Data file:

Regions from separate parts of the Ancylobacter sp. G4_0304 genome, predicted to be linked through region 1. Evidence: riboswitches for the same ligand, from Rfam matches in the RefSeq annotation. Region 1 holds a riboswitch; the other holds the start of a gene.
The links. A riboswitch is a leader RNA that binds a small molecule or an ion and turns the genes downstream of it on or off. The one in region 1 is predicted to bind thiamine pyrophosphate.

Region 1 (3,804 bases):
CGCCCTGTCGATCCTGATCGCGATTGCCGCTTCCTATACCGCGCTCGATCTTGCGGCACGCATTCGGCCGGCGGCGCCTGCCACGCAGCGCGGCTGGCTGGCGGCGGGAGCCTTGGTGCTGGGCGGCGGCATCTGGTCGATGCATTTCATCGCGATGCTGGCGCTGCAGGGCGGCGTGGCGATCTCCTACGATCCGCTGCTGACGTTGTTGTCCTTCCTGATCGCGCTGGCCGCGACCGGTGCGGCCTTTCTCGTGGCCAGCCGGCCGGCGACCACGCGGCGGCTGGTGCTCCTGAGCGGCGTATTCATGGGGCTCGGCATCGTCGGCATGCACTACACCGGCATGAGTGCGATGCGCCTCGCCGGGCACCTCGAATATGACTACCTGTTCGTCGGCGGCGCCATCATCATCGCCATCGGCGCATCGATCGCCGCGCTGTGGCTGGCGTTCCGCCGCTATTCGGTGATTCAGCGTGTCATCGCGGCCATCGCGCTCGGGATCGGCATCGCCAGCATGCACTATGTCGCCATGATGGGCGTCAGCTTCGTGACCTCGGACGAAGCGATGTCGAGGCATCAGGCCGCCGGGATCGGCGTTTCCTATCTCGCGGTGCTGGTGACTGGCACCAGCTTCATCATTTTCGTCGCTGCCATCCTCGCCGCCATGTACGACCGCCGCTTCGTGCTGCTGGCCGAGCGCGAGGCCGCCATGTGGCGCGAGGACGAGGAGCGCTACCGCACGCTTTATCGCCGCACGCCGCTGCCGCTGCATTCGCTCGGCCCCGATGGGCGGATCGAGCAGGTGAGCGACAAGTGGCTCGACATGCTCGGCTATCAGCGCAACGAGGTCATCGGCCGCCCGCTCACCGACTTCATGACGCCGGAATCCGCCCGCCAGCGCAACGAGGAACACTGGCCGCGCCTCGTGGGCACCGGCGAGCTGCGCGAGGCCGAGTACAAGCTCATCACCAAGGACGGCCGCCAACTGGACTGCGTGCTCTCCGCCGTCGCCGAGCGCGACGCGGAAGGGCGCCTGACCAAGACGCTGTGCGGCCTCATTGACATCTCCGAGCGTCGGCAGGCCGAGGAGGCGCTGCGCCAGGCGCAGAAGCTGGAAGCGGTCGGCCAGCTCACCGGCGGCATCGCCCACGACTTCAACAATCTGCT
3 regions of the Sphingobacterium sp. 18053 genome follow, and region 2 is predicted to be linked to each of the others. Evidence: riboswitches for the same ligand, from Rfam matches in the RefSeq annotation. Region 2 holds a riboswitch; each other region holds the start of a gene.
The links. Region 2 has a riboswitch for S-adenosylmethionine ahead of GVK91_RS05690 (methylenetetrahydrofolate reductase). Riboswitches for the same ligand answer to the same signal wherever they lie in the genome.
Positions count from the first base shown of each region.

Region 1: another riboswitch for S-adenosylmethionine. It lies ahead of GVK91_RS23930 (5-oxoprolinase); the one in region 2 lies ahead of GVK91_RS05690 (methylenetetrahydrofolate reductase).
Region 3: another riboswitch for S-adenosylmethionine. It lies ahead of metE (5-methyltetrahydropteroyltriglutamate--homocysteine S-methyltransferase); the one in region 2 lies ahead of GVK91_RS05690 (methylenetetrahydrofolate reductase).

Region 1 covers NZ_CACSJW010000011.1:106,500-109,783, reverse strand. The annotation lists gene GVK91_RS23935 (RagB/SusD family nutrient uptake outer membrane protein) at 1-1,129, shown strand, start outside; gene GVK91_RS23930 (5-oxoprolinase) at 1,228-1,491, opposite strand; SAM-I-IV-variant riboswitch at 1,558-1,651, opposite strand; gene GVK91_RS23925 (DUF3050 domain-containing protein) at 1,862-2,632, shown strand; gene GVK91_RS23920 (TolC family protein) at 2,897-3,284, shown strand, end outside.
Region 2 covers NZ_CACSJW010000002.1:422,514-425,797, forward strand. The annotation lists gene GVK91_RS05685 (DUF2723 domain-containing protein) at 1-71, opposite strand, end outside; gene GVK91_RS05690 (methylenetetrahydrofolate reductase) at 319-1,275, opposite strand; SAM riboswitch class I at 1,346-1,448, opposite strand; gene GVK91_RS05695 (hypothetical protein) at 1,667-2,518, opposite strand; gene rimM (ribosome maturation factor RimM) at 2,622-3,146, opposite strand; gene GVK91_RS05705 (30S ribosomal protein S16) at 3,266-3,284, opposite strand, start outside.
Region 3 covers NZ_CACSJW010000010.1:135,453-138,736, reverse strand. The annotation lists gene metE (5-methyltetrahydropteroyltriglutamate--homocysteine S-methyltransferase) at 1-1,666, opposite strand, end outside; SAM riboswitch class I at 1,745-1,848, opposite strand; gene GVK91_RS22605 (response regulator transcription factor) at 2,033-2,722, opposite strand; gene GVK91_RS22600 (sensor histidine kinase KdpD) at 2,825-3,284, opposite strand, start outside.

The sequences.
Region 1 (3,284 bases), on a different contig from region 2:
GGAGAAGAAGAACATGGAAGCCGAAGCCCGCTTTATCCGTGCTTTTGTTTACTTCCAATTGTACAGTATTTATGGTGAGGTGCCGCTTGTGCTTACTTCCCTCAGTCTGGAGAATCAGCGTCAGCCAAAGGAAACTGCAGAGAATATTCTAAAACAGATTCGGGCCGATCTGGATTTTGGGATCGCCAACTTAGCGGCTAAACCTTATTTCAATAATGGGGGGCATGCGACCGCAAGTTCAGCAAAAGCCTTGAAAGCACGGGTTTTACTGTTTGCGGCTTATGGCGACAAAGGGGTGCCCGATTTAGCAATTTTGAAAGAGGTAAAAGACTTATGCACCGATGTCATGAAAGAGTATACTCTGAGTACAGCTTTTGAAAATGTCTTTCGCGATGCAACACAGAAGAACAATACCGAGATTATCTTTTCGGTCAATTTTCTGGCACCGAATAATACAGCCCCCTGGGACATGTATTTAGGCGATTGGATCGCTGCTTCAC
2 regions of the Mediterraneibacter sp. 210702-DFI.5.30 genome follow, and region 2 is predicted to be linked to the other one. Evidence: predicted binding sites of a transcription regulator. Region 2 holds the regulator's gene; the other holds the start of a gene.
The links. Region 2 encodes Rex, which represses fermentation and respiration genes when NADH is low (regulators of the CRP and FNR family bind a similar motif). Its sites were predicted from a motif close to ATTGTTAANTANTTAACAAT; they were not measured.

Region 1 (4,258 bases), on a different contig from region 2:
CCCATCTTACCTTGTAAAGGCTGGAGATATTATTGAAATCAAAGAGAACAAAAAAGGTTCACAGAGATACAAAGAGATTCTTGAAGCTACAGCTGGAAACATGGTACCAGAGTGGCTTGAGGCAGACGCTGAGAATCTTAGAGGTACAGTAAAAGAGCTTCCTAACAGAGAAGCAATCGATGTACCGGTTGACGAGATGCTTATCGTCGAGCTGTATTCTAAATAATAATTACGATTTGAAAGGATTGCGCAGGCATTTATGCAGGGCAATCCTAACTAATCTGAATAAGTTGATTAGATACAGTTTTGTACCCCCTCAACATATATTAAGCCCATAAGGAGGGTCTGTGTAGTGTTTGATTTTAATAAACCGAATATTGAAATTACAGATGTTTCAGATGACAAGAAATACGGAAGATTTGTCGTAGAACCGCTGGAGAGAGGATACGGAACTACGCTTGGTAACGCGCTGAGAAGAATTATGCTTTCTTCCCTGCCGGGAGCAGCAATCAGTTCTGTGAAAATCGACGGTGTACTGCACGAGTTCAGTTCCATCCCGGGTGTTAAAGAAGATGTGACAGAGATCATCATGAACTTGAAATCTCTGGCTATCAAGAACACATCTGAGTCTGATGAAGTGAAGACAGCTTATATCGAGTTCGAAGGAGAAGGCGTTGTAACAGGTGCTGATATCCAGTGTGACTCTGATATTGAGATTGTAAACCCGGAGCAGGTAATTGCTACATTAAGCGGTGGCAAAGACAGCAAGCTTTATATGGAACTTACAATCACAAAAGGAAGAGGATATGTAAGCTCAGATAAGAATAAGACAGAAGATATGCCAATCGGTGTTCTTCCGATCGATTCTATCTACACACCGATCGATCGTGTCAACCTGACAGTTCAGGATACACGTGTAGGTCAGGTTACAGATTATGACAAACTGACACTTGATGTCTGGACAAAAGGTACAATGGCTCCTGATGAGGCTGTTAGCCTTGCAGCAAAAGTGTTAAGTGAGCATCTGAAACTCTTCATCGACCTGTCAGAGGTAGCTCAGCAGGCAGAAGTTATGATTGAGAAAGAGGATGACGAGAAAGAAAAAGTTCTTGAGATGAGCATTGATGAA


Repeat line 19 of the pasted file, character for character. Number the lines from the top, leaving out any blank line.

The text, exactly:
CCCATCTTACCTTGTAAAGGCTGGAGATATTATTGAAATCAAAGAGAACAAAAAAGGTTCACAGAGATACAAAGAGATTCTTGAAGCTACAGCTGGAAACATGGTACCAGAGTGGCTTGAGGCAGACGCTGAGAATCTTAGAGGTACAGTAAAAGAGCTTCCTAACAGAGAAGCAATCGATGTACCGGTTGACGAGATGCTTATCGTCGAGCTGTATTCTAAATAATAATTACGATTTGAAAGGATTGCGCAGGCATTTATGCAGGGCAATCCTAACTAATCTGAATAAGTTGATTAGATACAGTTTTGTACCCCCTCAACATATATTAAGCCCATAAGGAGGGTCTGTGTAGTGTTTGATTTTAATAAACCGAATATTGAAATTACAGATGTTTCAGATGACAAGAAATACGGAAGATTTGTCGTAGAACCGCTGGAGAGAGGATACGGAACTACGCTTGGTAACGCGCTGAGAAGAATTATGCTTTCTTCCCTGCCGGGAGCAGCAATCAGTTCTGTGAAAATCGACGGTGTACTGCACGAGTTCAGTTCCATCCCGGGTGTTAAAGAAGATGTGACAGAGATCATCATGAACTTGAAATCTCTGGCTATCAAGAACACATCTGAGTCTGATGAAGTGAAGACAGCTTATATCGAGTTCGAAGGAGAAGGCGTTGTAACAGGTGCTGATATCCAGTGTGACTCTGATATTGAGATTGTAAACCCGGAGCAGGTAATTGCTACATTAAGCGGTGGCAAAGACAGCAAGCTTTATATGGAACTTACAATCACAAAAGGAAGAGGATATGTAAGCTCAGATAAGAATAAGACAGAAGATATGCCAATCGGTGTTCTTCCGATCGATTCTATCTACACACCGATCGATCGTGTCAACCTGACAGTTCAGGATACACGTGTAGGTCAGGTTACAGATTATGACAAACTGACACTTGATGTCTGGACAAAAGGTACAATGGCTCCTGATGAGGCTGTTAGCCTTGCAGCAAAAGTGTTAAGTGAGCATCTGAAACTCTTCATCGACCTGTCAGAGGTAGCTCAGCAGGCAGAAGTTATGATTGAGAAAGAGGATGACGAGAAAGAAAAAGTTCTTGAGATGAGCATTGATGAA